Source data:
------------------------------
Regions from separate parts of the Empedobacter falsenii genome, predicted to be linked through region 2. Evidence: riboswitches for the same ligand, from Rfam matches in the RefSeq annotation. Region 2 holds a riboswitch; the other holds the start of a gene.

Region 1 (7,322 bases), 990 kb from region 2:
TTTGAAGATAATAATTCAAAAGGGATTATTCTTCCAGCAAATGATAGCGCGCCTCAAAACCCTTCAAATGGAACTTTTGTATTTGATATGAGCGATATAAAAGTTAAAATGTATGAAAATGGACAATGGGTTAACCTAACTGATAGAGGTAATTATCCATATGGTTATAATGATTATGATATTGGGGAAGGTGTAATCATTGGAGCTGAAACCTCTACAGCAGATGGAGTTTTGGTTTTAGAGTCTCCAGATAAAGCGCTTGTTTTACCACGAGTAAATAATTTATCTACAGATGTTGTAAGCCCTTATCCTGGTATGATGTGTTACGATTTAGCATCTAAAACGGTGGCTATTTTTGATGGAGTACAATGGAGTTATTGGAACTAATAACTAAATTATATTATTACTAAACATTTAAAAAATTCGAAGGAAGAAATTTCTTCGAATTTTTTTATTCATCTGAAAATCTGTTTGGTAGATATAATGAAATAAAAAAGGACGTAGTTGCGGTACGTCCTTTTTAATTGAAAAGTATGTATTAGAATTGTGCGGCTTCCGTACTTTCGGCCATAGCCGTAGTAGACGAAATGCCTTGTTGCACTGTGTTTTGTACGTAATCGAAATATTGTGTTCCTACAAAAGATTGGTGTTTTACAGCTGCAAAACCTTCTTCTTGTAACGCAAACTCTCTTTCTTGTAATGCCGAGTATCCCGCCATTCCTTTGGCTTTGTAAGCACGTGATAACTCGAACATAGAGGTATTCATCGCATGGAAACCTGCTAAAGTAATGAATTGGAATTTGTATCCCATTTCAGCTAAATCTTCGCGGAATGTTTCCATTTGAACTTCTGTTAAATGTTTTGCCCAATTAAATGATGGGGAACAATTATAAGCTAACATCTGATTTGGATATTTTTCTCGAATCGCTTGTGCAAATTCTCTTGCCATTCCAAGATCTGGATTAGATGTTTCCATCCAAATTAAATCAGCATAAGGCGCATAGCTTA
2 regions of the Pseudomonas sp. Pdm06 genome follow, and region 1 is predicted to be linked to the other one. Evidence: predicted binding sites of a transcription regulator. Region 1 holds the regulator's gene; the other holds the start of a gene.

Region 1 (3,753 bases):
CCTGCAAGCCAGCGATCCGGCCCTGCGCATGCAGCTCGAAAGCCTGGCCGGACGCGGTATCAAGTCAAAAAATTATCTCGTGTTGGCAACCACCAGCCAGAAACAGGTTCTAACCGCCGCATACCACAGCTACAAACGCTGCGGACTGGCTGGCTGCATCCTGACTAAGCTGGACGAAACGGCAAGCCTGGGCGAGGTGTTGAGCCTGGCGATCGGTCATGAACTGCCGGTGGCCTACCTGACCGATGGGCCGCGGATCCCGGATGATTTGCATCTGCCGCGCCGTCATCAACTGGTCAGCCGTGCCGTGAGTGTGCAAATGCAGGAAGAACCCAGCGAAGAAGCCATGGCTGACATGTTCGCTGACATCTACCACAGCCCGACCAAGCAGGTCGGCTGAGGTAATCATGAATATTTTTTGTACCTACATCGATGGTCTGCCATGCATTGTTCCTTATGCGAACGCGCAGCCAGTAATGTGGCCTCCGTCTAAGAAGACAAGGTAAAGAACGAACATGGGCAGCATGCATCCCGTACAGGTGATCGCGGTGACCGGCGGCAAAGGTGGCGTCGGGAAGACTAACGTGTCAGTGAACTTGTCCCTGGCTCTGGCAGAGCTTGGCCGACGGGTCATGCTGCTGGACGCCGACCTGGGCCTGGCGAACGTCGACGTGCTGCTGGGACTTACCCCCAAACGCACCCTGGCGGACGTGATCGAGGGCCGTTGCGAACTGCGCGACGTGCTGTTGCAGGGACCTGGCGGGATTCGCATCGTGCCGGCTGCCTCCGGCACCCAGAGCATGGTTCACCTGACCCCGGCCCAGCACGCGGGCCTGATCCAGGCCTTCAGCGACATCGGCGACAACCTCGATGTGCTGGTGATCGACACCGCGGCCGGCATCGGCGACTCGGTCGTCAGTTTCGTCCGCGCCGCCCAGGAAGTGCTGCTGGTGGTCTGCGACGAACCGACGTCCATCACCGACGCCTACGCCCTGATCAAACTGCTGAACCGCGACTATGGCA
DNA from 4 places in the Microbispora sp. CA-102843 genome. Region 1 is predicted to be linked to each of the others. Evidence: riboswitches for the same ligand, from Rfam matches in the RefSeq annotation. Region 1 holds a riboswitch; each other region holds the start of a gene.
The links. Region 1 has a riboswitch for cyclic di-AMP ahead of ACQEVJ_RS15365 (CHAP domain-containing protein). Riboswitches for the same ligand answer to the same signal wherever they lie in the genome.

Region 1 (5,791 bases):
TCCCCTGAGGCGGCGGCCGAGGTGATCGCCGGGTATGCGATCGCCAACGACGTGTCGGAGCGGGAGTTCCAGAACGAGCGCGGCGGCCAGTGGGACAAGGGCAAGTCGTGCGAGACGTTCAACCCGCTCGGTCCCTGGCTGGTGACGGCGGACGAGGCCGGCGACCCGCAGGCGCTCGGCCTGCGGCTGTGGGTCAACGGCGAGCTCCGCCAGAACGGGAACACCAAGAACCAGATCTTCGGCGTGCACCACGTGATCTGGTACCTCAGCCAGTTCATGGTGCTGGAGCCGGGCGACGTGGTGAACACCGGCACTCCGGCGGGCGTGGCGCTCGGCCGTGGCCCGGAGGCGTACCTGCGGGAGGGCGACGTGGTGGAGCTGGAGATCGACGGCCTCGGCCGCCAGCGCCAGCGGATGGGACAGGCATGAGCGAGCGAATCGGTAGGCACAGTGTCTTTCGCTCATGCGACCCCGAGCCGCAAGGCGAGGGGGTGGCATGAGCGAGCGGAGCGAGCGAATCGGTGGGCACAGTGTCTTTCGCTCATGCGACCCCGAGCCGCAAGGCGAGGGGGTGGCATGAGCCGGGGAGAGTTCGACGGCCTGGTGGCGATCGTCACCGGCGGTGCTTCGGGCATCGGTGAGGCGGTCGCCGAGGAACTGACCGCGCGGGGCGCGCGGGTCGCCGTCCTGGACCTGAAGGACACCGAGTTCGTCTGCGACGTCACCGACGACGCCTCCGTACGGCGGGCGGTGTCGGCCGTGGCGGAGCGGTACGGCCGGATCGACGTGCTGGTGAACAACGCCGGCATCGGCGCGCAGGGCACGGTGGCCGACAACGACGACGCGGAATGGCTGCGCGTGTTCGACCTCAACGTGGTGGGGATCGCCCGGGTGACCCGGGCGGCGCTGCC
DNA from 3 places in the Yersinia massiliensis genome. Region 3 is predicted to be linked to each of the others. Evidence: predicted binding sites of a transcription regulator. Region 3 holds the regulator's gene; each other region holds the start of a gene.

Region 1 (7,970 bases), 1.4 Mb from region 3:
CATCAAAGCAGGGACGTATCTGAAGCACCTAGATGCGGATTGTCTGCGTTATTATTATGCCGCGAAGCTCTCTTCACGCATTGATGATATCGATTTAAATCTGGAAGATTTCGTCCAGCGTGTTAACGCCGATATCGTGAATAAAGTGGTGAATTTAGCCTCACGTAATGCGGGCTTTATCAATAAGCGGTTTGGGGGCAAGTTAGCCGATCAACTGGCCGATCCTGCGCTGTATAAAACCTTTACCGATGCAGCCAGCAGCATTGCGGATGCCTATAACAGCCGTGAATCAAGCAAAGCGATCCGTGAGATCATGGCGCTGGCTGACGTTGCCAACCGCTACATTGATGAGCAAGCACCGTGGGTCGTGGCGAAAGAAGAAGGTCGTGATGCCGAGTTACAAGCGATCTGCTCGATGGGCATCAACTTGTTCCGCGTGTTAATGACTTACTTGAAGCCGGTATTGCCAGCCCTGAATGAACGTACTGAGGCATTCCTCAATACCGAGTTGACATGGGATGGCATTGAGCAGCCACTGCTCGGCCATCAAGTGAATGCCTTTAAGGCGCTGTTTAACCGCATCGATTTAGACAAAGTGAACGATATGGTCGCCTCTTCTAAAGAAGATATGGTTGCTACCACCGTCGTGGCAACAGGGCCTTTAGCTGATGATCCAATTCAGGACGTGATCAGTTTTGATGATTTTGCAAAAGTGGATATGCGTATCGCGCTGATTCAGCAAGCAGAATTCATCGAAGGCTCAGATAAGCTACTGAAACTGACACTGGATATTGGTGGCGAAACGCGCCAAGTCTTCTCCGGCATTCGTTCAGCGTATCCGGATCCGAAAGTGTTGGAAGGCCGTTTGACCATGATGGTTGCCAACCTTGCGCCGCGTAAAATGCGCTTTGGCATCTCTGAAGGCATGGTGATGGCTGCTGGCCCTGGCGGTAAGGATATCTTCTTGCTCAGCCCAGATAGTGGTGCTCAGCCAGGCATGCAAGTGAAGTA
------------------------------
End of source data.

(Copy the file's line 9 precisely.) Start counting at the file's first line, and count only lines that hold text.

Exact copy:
Region 1 (5,791 bases):